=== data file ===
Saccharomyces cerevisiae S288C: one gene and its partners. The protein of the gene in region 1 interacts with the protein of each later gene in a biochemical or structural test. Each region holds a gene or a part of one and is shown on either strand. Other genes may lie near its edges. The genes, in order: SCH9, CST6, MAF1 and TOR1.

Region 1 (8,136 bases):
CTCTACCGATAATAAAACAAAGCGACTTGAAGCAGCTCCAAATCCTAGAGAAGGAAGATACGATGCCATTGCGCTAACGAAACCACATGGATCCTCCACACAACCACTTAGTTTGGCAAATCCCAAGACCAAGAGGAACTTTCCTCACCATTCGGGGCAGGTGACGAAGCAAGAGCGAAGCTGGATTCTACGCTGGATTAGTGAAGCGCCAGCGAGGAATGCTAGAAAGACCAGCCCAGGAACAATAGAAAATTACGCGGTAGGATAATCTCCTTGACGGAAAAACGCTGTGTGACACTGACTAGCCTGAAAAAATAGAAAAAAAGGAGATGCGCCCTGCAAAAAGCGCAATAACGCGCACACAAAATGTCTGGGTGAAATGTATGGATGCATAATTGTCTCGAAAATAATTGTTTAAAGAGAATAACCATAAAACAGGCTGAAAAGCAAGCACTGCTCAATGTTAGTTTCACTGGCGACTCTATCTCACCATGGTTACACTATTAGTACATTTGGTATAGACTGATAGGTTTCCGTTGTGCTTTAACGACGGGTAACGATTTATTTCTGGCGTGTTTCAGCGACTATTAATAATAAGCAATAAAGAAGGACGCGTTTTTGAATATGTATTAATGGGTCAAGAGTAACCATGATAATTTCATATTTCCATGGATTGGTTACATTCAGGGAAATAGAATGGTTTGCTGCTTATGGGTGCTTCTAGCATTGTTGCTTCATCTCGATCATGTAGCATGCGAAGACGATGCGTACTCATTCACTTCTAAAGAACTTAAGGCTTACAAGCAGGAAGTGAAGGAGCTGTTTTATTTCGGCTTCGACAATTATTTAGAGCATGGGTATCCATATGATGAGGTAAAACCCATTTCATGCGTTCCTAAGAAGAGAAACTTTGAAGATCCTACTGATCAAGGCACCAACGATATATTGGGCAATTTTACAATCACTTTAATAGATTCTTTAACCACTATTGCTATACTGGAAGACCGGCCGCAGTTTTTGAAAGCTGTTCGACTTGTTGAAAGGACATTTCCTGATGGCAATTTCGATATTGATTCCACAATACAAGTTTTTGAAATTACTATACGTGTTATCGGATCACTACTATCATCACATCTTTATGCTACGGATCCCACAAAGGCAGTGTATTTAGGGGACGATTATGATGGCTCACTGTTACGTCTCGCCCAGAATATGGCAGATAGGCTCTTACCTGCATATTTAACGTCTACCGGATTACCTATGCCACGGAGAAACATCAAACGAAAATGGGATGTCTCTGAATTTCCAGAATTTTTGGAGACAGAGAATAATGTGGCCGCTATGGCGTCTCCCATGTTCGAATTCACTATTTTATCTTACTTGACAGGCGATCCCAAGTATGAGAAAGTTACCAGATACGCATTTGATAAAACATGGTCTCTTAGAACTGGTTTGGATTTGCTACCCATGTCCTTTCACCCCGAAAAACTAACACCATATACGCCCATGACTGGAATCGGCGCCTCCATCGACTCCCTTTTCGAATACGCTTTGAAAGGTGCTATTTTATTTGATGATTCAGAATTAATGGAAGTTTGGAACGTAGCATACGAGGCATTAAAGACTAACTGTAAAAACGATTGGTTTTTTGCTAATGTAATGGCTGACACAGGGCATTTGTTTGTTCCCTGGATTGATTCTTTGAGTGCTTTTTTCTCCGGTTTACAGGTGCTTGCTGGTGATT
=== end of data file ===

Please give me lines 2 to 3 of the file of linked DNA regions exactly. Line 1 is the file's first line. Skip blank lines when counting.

Region 1 (8,136 bases):
CTCTACCGATAATAAAACAAAGCGACTTGAAGCAGCTCCAAATCCTAGAGAAGGAAGATACGATGCCATTGCGCTAACGAAACCACATGGATCCTCCACACAACCACTTAGTTTGGCAAATCCCAAGACCAAGAGGAACTTTCCTCACCATTCGGGGCAGGTGACGAAGCAAGAGCGAAGCTGGATTCTACGCTGGATTAGTGAAGCGCCAGCGAGGAATGCTAGAAAGACCAGCCCAGGAACAATAGAAAATTACGCGGTAGGATAATCTCCTTGACGGAAAAACGCTGTGTGACACTGACTAGCCTGAAAAAATAGAAAAAAAGGAGATGCGCCCTGCAAAAAGCGCAATAACGCGCACACAAAATGTCTGGGTGAAATGTATGGATGCATAATTGTCTCGAAAATAATTGTTTAAAGAGAATAACCATAAAACAGGCTGAAAAGCAAGCACTGCTCAATGTTAGTTTCACTGGCGACTCTATCTCACCATGGTTACACTATTAGTACATTTGGTATAGACTGATAGGTTTCCGTTGTGCTTTAACGACGGGTAACGATTTATTTCTGGCGTGTTTCAGCGACTATTAATAATAAGCAATAAAGAAGGACGCGTTTTTGAATATGTATTAATGGGTCAAGAGTAACCATGATAATTTCATATTTCCATGGATTGGTTACATTCAGGGAAATAGAATGGTTTGCTGCTTATGGGTGCTTCTAGCATTGTTGCTTCATCTCGATCATGTAGCATGCGAAGACGATGCGTACTCATTCACTTCTAAAGAACTTAAGGCTTACAAGCAGGAAGTGAAGGAGCTGTTTTATTTCGGCTTCGACAATTATTTAGAGCATGGGTATCCATATGATGAGGTAAAACCCATTTCATGCGTTCCTAAGAAGAGAAACTTTGAAGATCCTACTGATCAAGGCACCAACGATATATTGGGCAATTTTACAATCACTTTAATAGATTCTTTAACCACTATTGCTATACTGGAAGACCGGCCGCAGTTTTTGAAAGCTGTTCGACTTGTTGAAAGGACATTTCCTGATGGCAATTTCGATATTGATTCCACAATACAAGTTTTTGAAATTACTATACGTGTTATCGGATCACTACTATCATCACATCTTTATGCTACGGATCCCACAAAGGCAGTGTATTTAGGGGACGATTATGATGGCTCACTGTTACGTCTCGCCCAGAATATGGCAGATAGGCTCTTACCTGCATATTTAACGTCTACCGGATTACCTATGCCACGGAGAAACATCAAACGAAAATGGGATGTCTCTGAATTTCCAGAATTTTTGGAGACAGAGAATAATGTGGCCGCTATGGCGTCTCCCATGTTCGAATTCACTATTTTATCTTACTTGACAGGCGATCCCAAGTATGAGAAAGTTACCAGATACGCATTTGATAAAACATGGTCTCTTAGAACTGGTTTGGATTTGCTACCCATGTCCTTTCACCCCGAAAAACTAACACCATATACGCCCATGACTGGAATCGGCGCCTCCATCGACTCCCTTTTCGAATACGCTTTGAAAGGTGCTATTTTATTTGATGATTCAGAATTAATGGAAGTTTGGAACGTAGCATACGAGGCATTAAAGACTAACTGTAAAAACGATTGGTTTTTTGCTAATGTAATGGCTGACACAGGGCATTTGTTTGTTCCCTGGATTGATTCTTTGAGTGCTTTTTTCTCCGGTTTACAGGTGCTTGCTGGTGATT